Cel and I had a tete-a-tete because of the colasisi's short stint. We wondered how a very small and cute parrot became associated with the coloquial 'kulasisi' meaning mistress/other woman. Was it because the parrot had an easy time jumping from one branch to the other, we really do not know. Or maybe because the name sounded so playful.
Then Cel cited there were other birds that fall victim with name associations. She named a couple. One's namesake is the negative sounding word 'pokpok' which is a Filipino slang for prostitute. Bird no. 1 was the coppersmith barbet (Megalaima haemacephala) which is my bird lifer in my previous post. Bird watchers call this small bird such because the sound it makes is similar to 'pokpok'. Well, just the luck of the barbet.
Another unfortunate bird is the bulbul (a bird group belonging to several genera) for the obvious reason its name sounds like the Tagalog word for pubic hair. There are several species of bulbuls from the Philippines. First name impressions should not tarnish how important this bird is in the environment. A lot of forest tree species are dependent on them for seed dispersal as the birds eat the fruit and carry the seeds out to great distances. Here the seeds could germinate and grow to new trees. So you see, there is so much importance for such weird-sounding-name birds.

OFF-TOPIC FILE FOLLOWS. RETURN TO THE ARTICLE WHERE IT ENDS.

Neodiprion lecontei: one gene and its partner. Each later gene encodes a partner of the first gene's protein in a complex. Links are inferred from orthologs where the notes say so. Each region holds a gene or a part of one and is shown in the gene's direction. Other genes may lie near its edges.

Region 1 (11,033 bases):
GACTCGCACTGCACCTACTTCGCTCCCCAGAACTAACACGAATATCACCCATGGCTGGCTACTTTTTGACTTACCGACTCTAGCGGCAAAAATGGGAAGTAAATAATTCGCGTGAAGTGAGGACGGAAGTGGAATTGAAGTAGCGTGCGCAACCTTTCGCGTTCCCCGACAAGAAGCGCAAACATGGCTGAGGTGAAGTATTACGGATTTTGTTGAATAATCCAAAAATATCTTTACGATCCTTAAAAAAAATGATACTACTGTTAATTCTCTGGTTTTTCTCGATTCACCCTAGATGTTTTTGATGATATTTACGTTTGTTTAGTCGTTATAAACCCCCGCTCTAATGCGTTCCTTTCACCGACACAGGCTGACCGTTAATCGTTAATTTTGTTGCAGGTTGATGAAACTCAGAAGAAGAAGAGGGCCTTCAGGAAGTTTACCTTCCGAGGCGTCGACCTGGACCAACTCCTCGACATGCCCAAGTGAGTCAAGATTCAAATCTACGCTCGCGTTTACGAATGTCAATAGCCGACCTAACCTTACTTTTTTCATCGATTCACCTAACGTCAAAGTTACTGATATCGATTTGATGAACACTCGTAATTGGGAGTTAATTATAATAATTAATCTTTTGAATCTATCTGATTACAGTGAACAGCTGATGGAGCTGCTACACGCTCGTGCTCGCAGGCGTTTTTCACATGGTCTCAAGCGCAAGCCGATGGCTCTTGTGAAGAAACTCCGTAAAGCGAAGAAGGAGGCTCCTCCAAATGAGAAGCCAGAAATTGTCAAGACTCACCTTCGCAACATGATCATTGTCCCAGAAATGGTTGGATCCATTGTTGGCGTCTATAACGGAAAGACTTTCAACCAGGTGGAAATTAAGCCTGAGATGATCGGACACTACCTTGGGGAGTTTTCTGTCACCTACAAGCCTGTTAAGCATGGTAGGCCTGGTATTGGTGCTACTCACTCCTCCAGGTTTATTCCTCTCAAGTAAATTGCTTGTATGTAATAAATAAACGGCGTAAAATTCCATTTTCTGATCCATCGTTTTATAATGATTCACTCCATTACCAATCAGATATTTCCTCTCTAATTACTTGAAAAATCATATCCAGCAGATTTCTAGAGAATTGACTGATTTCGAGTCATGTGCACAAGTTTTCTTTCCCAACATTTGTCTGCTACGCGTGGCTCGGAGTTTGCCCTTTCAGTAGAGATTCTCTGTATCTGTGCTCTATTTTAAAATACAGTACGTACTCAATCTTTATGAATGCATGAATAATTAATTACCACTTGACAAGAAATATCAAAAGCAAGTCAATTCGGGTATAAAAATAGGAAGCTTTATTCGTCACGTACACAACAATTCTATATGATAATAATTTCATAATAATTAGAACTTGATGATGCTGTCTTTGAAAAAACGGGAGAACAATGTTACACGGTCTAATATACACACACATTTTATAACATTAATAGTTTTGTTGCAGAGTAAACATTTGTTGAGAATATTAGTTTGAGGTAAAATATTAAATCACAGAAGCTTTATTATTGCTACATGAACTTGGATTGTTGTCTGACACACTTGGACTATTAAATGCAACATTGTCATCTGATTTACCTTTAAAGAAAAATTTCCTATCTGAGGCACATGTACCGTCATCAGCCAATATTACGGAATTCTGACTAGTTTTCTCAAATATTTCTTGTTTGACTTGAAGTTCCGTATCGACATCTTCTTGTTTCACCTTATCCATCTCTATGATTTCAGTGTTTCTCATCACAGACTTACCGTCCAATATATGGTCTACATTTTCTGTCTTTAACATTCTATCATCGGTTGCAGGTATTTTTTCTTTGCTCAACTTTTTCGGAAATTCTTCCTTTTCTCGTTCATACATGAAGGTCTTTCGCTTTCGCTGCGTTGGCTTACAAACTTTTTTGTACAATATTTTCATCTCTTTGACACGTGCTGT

Birds are also the recipient of some derogatory comparisons. Example is that talkative people are compared to martinez or mynah (Graculus sp.) and tarat (Lanius cristatus). Probably the ultimate is the allegory on prostitutes calling them 'kalapating mababa ang lipad' (low flying pigeons). The mynah for one is becoming endangered in its native Palawan. In Singapore. related mynahs are practically everywhere in the crowded city which makes it alarming why the native mynah is not as common. Probably better to put birds in the light as they are indicators of how sound our environment is. Their presence should often be considered a good thing, something that could make us happy, even if their names would make us laugh at times.
But generally the sudden appearance of the colasisi in Wildlife made us smile. At least we were assured that the parrot species is still around in the city.
(Colasisi picture 1 was taken by Anthony Arbias. Barbet picture by Cel Tungol.)